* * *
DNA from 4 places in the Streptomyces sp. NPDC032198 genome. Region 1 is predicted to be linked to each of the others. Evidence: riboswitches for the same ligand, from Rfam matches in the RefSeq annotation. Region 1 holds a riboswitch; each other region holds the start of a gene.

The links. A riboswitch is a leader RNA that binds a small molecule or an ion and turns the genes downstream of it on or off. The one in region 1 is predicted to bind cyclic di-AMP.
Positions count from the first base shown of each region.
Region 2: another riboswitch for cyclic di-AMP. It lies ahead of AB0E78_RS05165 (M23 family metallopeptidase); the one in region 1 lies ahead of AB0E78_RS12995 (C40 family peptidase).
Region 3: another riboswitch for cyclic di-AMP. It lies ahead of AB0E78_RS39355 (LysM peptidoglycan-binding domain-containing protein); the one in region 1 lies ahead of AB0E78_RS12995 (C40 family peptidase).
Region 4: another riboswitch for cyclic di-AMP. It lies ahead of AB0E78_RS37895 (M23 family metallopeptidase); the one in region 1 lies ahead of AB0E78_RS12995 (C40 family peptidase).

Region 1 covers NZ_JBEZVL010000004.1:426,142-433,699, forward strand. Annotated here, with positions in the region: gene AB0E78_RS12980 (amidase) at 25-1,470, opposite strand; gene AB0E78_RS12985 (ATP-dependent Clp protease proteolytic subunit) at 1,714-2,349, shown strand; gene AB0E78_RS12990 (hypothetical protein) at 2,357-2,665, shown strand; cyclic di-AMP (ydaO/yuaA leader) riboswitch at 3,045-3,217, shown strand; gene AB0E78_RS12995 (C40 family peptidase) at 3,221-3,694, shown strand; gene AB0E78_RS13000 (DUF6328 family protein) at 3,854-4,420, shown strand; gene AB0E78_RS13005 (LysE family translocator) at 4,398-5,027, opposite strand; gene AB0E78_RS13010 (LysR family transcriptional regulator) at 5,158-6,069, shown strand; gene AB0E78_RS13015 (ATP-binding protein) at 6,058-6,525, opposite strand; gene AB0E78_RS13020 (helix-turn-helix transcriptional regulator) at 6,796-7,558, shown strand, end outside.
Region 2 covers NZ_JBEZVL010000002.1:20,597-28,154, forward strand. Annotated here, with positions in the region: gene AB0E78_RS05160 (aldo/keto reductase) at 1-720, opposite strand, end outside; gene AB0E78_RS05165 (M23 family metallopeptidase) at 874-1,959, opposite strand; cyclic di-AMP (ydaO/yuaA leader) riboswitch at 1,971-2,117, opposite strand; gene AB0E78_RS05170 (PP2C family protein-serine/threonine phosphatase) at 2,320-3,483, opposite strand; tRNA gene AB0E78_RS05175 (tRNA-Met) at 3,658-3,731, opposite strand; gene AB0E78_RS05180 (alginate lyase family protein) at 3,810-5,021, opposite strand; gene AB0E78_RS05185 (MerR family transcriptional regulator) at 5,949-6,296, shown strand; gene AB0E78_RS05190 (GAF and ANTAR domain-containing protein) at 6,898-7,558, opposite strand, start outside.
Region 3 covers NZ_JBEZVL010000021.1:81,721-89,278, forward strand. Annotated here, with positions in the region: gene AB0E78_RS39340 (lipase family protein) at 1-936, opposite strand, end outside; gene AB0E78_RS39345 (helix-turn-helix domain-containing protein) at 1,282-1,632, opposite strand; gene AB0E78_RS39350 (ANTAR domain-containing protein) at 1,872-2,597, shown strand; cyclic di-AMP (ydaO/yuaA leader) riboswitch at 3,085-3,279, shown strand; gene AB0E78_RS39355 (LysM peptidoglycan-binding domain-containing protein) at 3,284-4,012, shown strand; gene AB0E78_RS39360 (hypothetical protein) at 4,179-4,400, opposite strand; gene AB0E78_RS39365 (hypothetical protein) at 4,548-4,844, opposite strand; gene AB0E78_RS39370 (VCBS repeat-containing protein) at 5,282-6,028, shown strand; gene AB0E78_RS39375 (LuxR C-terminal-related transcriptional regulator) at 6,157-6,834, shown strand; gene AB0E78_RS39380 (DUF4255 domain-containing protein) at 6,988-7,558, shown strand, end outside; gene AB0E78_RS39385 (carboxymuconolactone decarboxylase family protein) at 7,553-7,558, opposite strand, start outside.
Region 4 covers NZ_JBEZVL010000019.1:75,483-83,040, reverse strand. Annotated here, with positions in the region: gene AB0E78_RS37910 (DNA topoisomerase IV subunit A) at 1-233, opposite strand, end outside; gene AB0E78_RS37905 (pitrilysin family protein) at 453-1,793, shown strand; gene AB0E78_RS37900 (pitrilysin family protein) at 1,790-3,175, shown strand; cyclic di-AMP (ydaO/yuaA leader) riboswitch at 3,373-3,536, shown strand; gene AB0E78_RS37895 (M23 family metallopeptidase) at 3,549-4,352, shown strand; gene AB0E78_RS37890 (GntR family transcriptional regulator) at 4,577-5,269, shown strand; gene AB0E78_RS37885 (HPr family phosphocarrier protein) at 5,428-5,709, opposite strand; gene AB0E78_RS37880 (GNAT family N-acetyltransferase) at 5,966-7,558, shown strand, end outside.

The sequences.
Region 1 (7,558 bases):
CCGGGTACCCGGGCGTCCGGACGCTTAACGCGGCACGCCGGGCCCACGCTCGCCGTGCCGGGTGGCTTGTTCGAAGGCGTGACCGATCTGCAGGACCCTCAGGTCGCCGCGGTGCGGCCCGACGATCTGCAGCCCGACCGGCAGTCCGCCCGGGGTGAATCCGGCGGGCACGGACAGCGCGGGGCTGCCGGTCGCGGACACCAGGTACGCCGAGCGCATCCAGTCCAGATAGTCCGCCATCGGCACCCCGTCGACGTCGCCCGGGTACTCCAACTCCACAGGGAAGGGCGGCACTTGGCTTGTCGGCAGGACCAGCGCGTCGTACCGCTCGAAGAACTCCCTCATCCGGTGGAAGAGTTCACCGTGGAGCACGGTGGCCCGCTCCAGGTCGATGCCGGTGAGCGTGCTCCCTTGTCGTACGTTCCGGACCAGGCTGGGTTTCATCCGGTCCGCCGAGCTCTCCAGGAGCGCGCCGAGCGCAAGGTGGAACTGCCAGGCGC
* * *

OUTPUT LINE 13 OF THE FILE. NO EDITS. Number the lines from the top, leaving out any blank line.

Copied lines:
CCGGGTACCCGGGCGTCCGGACGCTTAACGCGGCACGCCGGGCCCACGCTCGCCGTGCCGGGTGGCTTGTTCGAAGGCGTGACCGATCTGCAGGACCCTCAGGTCGCCGCGGTGCGGCCCGACGATCTGCAGCCCGACCGGCAGTCCGCCCGGGGTGAATCCGGCGGGCACGGACAGCGCGGGGCTGCCGGTCGCGGACACCAGGTACGCCGAGCGCATCCAGTCCAGATAGTCCGCCATCGGCACCCCGTCGACGTCGCCCGGGTACTCCAACTCCACAGGGAAGGGCGGCACTTGGCTTGTCGGCAGGACCAGCGCGTCGTACCGCTCGAAGAACTCCCTCATCCGGTGGAAGAGTTCACCGTGGAGCACGGTGGCCCGCTCCAGGTCGATGCCGGTGAGCGTGCTCCCTTGTCGTACGTTCCGGACCAGGCTGGGTTTCATCCGGTCCGCCGAGCTCTCCAGGAGCGCGCCGAGCGCAAGGTGGAACTGCCAGGCGC